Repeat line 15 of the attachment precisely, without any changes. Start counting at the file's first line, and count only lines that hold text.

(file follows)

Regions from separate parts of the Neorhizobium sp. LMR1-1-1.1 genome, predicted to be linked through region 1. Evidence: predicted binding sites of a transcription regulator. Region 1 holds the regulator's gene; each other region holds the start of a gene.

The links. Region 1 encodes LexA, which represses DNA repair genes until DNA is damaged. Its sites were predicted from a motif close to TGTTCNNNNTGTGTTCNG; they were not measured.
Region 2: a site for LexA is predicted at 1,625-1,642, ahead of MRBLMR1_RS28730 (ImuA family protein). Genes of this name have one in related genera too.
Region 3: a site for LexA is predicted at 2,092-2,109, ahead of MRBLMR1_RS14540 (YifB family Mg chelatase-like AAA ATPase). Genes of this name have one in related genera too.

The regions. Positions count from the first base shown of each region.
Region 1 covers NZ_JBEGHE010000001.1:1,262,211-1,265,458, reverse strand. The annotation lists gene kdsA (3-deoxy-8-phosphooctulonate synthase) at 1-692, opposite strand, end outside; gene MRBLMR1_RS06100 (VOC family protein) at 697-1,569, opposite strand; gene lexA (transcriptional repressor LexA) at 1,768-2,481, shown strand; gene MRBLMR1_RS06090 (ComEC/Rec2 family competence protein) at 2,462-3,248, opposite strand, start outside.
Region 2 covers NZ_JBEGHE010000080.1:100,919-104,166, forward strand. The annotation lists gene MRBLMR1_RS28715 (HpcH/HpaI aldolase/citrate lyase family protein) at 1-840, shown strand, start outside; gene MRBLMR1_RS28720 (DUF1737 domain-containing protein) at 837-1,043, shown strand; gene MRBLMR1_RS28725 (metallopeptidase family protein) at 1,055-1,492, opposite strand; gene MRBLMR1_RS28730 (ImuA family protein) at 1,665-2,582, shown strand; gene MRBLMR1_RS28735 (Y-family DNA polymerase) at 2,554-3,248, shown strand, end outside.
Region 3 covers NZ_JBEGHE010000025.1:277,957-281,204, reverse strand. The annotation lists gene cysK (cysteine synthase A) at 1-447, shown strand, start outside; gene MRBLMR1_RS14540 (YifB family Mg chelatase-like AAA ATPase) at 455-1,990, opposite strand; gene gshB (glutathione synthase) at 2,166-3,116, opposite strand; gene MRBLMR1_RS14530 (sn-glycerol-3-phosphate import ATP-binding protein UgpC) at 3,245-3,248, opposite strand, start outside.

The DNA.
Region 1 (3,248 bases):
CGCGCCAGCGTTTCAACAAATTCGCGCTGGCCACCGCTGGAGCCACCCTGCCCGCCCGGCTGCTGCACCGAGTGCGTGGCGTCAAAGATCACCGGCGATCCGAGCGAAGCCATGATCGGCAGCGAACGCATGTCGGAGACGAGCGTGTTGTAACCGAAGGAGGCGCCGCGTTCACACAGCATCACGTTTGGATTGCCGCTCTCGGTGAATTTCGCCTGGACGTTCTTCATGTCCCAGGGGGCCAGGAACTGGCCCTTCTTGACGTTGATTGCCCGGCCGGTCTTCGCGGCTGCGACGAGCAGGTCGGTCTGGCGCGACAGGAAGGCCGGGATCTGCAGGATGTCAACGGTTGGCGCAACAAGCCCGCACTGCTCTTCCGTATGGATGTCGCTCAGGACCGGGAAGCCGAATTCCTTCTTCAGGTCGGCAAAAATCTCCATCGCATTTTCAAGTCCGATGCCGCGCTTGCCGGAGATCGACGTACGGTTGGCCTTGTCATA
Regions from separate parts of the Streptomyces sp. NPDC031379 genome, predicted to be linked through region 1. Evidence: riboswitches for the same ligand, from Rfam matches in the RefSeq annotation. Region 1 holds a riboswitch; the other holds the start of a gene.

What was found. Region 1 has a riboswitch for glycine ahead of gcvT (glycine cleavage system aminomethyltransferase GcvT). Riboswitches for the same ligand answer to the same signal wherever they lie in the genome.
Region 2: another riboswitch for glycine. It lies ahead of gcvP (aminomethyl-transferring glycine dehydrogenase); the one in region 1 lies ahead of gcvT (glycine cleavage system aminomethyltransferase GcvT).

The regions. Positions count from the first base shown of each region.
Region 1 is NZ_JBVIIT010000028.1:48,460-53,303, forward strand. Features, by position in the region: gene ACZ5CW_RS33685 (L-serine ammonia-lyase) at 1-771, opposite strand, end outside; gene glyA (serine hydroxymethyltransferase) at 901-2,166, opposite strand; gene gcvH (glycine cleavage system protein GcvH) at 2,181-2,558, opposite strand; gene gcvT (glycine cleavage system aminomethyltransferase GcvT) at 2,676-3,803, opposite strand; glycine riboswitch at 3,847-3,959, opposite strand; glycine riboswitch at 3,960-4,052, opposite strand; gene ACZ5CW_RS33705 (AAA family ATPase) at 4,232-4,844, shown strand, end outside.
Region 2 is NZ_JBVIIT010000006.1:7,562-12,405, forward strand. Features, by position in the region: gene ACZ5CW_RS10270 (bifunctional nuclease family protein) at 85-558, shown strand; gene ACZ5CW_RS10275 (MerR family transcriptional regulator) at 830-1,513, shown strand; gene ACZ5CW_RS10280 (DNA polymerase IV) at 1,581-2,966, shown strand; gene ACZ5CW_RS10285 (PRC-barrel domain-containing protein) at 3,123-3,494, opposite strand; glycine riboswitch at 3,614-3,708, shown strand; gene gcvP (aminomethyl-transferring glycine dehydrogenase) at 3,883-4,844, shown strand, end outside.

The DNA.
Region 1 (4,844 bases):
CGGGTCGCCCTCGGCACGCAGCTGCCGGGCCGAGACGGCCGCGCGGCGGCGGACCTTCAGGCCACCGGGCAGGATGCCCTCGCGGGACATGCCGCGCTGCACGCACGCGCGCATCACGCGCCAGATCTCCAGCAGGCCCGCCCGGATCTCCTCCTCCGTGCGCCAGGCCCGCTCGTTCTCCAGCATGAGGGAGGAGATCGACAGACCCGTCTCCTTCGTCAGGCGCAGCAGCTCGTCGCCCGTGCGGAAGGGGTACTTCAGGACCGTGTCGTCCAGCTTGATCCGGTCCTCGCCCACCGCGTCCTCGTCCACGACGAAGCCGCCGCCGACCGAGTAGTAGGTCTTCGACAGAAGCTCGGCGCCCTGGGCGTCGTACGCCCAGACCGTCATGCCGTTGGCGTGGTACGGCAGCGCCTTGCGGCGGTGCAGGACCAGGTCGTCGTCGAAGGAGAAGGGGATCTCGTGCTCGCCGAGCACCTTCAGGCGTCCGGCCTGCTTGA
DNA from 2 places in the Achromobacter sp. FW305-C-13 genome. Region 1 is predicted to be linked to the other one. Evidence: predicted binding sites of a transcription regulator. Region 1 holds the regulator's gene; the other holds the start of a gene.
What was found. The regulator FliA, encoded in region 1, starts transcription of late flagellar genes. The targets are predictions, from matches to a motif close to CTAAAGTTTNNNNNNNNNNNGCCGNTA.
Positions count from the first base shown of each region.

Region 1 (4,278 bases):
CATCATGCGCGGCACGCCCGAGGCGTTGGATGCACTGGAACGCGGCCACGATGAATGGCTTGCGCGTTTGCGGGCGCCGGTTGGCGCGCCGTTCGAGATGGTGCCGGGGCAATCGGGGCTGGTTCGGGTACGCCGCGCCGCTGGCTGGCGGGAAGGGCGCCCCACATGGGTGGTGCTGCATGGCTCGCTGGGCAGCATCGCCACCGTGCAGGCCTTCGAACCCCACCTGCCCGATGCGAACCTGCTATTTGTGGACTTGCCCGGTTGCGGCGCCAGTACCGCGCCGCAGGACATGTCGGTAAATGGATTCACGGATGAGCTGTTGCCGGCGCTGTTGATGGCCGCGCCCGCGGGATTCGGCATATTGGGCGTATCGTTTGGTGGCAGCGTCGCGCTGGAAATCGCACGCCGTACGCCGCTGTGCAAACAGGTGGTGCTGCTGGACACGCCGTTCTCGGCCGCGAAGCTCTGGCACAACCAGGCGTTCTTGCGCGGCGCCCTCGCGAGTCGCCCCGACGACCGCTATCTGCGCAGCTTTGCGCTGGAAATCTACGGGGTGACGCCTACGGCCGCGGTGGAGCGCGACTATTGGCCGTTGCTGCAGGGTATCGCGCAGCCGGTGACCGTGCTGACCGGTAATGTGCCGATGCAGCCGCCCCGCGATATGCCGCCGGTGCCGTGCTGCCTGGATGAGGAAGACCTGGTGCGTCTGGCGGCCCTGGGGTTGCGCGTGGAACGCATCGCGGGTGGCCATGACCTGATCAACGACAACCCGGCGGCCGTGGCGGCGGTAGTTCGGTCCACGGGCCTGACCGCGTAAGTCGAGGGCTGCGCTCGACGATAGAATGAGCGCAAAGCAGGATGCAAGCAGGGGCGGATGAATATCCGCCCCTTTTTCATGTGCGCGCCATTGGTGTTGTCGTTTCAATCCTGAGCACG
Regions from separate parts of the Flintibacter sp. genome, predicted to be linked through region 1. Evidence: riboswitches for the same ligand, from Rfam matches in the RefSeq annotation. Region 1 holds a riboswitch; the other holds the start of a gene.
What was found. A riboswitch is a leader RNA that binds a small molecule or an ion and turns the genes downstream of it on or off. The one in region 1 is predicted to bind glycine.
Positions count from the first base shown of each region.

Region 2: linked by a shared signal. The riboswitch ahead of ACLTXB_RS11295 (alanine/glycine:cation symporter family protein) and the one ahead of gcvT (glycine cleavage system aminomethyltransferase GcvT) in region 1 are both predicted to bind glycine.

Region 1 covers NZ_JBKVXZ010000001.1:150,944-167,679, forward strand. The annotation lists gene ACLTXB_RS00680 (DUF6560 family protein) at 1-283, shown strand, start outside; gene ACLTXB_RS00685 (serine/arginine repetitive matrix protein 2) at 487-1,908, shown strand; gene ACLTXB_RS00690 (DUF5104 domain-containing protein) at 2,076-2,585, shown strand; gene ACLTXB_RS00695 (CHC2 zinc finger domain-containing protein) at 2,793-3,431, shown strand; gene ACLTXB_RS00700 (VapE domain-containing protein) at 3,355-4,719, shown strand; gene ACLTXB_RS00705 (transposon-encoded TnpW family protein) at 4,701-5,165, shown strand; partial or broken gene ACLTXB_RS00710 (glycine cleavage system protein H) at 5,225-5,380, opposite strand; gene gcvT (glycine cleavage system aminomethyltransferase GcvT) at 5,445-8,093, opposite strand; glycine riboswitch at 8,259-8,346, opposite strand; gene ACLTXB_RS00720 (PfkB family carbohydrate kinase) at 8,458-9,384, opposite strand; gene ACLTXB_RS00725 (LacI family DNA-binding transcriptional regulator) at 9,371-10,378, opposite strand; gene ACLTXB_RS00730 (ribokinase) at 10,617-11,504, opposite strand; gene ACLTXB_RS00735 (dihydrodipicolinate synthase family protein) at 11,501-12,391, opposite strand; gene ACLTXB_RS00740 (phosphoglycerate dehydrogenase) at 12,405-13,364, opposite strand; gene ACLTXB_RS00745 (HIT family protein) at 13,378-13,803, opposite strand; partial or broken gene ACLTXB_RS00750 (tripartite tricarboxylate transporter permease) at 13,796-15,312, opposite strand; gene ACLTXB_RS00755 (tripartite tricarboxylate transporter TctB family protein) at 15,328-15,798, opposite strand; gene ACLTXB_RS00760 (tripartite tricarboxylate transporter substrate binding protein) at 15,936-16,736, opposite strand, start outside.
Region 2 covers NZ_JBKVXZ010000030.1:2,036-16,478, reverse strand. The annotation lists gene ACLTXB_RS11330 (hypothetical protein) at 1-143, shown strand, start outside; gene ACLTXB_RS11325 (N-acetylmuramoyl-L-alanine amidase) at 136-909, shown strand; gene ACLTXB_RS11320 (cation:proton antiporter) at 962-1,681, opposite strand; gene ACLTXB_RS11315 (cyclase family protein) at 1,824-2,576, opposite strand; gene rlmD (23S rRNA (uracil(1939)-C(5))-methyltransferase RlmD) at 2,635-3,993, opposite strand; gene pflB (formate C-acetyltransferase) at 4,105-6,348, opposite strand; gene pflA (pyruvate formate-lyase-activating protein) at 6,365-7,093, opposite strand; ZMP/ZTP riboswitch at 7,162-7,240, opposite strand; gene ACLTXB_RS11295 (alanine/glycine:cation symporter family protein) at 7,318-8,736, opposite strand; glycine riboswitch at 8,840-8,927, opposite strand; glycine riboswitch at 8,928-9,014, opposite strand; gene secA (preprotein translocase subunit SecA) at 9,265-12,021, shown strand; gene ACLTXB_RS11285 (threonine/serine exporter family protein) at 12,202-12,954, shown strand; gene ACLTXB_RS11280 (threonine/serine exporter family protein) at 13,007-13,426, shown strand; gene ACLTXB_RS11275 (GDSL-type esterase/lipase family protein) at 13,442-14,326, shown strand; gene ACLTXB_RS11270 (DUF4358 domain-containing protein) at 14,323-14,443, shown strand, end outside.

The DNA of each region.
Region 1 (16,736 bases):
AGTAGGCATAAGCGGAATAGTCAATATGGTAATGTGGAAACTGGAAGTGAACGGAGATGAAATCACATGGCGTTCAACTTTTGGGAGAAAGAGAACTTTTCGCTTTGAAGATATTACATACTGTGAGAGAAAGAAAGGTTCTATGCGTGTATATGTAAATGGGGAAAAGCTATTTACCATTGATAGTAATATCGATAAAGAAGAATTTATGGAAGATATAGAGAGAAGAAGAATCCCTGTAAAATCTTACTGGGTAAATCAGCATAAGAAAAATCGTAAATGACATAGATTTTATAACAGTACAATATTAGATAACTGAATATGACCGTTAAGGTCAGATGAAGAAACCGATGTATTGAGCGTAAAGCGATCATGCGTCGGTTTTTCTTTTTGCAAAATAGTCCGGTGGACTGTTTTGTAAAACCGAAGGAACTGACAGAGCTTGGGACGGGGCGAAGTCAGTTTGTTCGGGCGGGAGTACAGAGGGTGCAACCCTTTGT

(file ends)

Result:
The regions. Positions count from the first base shown of each region.